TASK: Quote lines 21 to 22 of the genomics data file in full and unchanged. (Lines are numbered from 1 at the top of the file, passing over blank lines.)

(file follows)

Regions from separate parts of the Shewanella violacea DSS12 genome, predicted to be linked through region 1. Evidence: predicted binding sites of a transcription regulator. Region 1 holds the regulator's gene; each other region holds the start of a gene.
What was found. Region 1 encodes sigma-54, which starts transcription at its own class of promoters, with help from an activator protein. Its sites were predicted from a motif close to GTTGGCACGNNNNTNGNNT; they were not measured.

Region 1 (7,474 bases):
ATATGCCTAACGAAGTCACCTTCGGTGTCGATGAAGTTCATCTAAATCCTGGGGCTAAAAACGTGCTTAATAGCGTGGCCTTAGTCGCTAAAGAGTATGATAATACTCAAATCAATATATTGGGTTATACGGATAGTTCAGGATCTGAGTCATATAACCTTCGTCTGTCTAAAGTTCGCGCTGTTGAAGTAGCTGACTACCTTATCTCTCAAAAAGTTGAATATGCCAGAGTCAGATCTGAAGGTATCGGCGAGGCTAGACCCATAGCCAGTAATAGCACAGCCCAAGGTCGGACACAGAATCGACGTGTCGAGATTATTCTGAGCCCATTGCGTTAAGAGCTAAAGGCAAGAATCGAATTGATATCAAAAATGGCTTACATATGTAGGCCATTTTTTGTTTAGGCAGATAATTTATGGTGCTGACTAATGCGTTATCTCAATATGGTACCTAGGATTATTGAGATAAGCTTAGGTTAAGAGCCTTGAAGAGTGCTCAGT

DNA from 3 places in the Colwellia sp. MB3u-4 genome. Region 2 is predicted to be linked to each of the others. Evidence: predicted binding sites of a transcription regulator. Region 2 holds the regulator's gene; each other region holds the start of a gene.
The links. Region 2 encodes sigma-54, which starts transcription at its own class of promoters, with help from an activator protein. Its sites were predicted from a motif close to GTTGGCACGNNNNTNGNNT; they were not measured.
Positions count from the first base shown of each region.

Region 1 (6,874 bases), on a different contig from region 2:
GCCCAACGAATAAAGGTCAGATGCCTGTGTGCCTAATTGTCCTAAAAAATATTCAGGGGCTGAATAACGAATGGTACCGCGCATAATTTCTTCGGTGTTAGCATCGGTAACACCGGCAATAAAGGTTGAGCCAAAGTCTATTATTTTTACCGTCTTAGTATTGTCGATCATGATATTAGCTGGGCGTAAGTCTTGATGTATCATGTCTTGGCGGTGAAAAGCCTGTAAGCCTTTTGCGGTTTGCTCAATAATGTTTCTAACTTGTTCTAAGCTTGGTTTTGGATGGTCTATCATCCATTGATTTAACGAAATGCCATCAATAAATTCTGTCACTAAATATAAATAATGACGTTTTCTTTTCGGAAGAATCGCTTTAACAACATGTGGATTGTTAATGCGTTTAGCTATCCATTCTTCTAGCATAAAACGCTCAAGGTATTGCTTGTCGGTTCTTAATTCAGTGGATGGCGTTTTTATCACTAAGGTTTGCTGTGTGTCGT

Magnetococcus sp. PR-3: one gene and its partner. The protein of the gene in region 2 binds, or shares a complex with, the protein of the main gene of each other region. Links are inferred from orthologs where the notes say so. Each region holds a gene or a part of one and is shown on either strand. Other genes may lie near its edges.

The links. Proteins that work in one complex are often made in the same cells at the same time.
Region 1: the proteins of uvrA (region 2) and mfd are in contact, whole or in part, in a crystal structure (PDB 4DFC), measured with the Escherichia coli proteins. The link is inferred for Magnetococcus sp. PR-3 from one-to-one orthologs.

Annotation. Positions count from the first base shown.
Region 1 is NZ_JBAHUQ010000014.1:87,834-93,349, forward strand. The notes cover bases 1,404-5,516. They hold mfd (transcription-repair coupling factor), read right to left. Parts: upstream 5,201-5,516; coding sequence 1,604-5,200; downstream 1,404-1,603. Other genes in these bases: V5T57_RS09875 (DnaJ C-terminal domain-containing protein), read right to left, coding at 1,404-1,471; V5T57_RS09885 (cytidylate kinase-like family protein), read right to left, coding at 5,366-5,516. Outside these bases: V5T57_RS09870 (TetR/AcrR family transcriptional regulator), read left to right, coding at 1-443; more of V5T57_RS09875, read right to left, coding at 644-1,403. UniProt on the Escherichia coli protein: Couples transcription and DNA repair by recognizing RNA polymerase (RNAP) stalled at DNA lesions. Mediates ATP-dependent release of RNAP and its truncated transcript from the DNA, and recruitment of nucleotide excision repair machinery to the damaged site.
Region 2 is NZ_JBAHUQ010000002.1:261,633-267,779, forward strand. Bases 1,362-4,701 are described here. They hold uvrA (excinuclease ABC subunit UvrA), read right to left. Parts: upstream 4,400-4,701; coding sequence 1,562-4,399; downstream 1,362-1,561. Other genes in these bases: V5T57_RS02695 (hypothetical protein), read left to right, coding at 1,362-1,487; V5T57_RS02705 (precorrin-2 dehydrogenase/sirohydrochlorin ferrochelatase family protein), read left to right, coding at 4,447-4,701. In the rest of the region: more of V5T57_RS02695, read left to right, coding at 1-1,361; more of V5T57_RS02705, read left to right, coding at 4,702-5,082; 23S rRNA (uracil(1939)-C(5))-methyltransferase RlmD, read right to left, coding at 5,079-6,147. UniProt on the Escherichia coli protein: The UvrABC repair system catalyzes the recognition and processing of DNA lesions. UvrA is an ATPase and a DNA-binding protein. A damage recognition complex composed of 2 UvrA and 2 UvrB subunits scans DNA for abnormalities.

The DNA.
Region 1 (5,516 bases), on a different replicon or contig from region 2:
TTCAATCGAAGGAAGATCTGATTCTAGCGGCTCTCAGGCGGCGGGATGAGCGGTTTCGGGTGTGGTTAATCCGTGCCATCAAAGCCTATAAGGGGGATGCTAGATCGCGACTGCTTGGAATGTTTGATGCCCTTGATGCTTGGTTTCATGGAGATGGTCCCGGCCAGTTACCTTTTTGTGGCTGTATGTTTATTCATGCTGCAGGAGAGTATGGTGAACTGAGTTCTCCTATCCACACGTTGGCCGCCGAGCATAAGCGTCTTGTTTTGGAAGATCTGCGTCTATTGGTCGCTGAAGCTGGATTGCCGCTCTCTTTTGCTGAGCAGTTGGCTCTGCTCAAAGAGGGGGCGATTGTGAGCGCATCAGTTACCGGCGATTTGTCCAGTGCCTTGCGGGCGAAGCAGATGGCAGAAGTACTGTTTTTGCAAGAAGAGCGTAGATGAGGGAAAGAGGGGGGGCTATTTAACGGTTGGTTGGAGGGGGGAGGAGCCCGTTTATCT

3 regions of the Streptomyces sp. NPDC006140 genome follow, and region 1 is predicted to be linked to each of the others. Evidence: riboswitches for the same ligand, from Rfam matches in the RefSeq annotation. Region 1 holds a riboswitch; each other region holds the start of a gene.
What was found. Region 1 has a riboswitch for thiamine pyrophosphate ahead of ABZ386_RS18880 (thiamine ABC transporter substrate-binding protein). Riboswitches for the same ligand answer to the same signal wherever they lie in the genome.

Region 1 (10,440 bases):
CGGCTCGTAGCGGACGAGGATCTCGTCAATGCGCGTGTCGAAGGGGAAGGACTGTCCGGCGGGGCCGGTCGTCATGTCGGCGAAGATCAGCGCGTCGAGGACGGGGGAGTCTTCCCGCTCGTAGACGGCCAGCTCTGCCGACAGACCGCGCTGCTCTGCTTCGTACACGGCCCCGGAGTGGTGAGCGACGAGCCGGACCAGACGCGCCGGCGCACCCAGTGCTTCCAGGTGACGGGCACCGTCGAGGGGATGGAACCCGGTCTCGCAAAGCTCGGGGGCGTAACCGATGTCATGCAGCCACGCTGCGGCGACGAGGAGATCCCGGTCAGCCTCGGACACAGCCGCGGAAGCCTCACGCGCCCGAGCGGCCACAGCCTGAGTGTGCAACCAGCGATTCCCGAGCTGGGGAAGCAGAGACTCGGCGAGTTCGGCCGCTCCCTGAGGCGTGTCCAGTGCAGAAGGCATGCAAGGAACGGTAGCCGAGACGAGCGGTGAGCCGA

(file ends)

Region 1 (10,440 bases):
CGGCTCGTAGCGGACGAGGATCTCGTCAATGCGCGTGTCGAAGGGGAAGGACTGTCCGGCGGGGCCGGTCGTCATGTCGGCGAAGATCAGCGCGTCGAGGACGGGGGAGTCTTCCCGCTCGTAGACGGCCAGCTCTGCCGACAGACCGCGCTGCTCTGCTTCGTACACGGCCCCGGAGTGGTGAGCGACGAGCCGGACCAGACGCGCCGGCGCACCCAGTGCTTCCAGGTGACGGGCACCGTCGAGGGGATGGAACCCGGTCTCGCAAAGCTCGGGGGCGTAACCGATGTCATGCAGCCACGCTGCGGCGACGAGGAGATCCCGGTCAGCCTCGGACACAGCCGCGGAAGCCTCACGCGCCCGAGCGGCCACAGCCTGAGTGTGCAACCAGCGATTCCCGAGCTGGGGAAGCAGAGACTCGGCGAGTTCGGCCGCTCCCTGAGGCGTGTCCAGTGCAGAAGGCATGCAAGGAACGGTAGCCGAGACGAGCGGTGAGCCGA